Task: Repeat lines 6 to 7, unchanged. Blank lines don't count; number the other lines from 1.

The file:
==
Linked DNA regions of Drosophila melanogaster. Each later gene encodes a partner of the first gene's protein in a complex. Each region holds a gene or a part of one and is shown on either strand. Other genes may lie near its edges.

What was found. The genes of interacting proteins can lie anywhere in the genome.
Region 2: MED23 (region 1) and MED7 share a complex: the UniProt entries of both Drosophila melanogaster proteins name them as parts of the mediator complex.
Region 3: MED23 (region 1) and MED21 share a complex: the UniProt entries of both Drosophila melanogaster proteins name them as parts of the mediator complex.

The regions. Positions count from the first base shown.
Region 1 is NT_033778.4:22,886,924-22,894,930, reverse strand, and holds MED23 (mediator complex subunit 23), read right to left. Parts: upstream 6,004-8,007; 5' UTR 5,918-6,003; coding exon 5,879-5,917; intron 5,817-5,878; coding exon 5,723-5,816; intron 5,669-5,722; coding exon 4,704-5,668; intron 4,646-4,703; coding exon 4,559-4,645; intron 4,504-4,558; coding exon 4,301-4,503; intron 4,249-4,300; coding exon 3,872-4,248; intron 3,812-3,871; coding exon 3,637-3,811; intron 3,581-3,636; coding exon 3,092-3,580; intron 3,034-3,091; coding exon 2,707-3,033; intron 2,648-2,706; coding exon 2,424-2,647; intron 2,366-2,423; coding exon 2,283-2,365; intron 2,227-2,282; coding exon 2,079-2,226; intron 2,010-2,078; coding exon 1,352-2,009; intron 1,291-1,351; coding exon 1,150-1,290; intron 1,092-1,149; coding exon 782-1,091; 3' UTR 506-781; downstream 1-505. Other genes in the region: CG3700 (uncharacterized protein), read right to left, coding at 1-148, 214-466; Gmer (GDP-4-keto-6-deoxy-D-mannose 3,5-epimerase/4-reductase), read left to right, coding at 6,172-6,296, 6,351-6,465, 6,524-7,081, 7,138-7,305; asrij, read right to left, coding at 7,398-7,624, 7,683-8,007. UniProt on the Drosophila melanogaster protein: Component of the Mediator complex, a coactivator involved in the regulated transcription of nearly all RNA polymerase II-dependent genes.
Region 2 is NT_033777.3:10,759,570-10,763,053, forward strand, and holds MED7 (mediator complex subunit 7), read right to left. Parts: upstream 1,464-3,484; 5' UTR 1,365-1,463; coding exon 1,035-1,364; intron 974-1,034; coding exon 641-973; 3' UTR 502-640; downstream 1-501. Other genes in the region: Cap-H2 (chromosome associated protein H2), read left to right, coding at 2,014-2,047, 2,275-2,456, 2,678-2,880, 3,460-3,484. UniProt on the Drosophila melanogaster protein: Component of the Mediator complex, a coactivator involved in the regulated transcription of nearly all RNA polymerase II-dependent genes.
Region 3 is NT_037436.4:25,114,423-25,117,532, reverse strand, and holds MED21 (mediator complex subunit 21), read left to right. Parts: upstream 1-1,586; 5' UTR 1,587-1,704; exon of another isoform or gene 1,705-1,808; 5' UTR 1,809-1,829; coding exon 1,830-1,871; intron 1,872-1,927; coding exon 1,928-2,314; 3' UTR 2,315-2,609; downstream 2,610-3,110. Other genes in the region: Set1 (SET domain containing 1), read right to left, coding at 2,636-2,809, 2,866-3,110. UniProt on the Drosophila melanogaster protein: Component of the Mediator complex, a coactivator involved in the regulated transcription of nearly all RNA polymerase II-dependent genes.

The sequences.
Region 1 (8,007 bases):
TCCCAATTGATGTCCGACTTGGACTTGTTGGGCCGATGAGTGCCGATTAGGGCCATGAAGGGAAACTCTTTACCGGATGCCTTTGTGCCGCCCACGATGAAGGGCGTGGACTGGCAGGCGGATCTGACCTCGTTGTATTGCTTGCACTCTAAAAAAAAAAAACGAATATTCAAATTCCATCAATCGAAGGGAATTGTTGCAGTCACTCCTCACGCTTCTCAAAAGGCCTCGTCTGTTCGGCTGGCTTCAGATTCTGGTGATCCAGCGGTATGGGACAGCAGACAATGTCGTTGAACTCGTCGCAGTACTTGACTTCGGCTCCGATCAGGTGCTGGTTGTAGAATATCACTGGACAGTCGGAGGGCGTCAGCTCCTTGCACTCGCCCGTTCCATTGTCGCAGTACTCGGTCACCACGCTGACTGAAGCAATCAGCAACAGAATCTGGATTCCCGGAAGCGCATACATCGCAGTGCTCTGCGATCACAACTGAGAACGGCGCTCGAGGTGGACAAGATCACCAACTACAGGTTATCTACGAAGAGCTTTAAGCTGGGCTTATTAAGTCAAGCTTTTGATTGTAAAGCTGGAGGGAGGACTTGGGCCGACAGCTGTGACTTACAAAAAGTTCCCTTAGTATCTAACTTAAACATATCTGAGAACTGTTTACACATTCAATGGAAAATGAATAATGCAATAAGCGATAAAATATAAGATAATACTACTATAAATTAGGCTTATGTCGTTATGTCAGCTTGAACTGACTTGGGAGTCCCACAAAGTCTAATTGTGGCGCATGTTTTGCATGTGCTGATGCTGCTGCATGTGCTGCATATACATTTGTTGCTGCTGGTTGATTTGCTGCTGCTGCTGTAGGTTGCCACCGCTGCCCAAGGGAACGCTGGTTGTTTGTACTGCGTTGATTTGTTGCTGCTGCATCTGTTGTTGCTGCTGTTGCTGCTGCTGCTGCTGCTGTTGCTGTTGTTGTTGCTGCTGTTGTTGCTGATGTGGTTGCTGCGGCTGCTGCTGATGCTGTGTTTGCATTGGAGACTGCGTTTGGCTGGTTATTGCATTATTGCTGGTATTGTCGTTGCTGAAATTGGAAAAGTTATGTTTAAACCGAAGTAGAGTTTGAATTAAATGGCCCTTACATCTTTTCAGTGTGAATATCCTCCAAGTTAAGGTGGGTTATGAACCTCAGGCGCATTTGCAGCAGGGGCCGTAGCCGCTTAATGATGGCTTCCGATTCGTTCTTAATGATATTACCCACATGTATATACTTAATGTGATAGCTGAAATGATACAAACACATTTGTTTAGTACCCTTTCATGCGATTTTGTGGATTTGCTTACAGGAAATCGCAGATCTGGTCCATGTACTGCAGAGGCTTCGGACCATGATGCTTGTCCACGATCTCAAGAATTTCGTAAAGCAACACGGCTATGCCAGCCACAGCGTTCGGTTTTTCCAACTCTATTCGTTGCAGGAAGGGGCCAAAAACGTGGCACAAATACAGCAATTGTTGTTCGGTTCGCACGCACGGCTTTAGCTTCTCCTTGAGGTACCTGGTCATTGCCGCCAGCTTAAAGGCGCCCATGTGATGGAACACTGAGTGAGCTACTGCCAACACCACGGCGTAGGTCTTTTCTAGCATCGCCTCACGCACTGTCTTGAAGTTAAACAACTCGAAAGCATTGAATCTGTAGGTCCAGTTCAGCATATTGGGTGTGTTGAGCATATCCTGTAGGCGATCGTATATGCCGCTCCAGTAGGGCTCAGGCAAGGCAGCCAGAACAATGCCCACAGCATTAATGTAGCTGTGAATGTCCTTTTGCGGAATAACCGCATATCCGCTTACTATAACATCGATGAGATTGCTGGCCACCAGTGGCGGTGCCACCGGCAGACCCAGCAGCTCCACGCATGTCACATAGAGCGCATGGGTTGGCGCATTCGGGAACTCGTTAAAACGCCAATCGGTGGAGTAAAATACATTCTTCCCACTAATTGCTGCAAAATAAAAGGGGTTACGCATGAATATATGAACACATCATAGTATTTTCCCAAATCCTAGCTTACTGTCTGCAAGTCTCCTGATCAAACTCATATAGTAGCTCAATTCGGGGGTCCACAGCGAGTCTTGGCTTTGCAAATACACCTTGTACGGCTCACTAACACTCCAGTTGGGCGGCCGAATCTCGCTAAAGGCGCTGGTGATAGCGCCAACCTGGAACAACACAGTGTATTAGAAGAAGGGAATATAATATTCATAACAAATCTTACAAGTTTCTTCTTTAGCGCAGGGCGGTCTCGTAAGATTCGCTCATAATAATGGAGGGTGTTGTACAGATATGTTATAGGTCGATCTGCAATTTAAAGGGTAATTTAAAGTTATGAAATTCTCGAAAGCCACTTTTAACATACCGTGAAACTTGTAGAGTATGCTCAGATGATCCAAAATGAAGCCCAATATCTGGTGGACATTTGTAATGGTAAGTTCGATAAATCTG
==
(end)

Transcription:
Region 1 is NT_033778.4:22,886,924-22,894,930, reverse strand, and holds MED23 (mediator complex subunit 23), read right to left. Parts: upstream 6,004-8,007; 5' UTR 5,918-6,003; coding exon 5,879-5,917; intron 5,817-5,878; coding exon 5,723-5,816; intron 5,669-5,722; coding exon 4,704-5,668; intron 4,646-4,703; coding exon 4,559-4,645; intron 4,504-4,558; coding exon 4,301-4,503; intron 4,249-4,300; coding exon 3,872-4,248; intron 3,812-3,871; coding exon 3,637-3,811; intron 3,581-3,636; coding exon 3,092-3,580; intron 3,034-3,091; coding exon 2,707-3,033; intron 2,648-2,706; coding exon 2,424-2,647; intron 2,366-2,423; coding exon 2,283-2,365; intron 2,227-2,282; coding exon 2,079-2,226; intron 2,010-2,078; coding exon 1,352-2,009; intron 1,291-1,351; coding exon 1,150-1,290; intron 1,092-1,149; coding exon 782-1,091; 3' UTR 506-781; downstream 1-505. Other genes in the region: CG3700 (uncharacterized protein), read right to left, coding at 1-148, 214-466; Gmer (GDP-4-keto-6-deoxy-D-mannose 3,5-epimerase/4-reductase), read left to right, coding at 6,172-6,296, 6,351-6,465, 6,524-7,081, 7,138-7,305; asrij, read right to left, coding at 7,398-7,624, 7,683-8,007. UniProt on the Drosophila melanogaster protein: Component of the Mediator complex, a coactivator involved in the regulated transcription of nearly all RNA polymerase II-dependent genes.
Region 2 is NT_033777.3:10,759,570-10,763,053, forward strand, and holds MED7 (mediator complex subunit 7), read right to left. Parts: upstream 1,464-3,484; 5' UTR 1,365-1,463; coding exon 1,035-1,364; intron 974-1,034; coding exon 641-973; 3' UTR 502-640; downstream 1-501. Other genes in the region: Cap-H2 (chromosome associated protein H2), read left to right, coding at 2,014-2,047, 2,275-2,456, 2,678-2,880, 3,460-3,484. UniProt on the Drosophila melanogaster protein: Component of the Mediator complex, a coactivator involved in the regulated transcription of nearly all RNA polymerase II-dependent genes.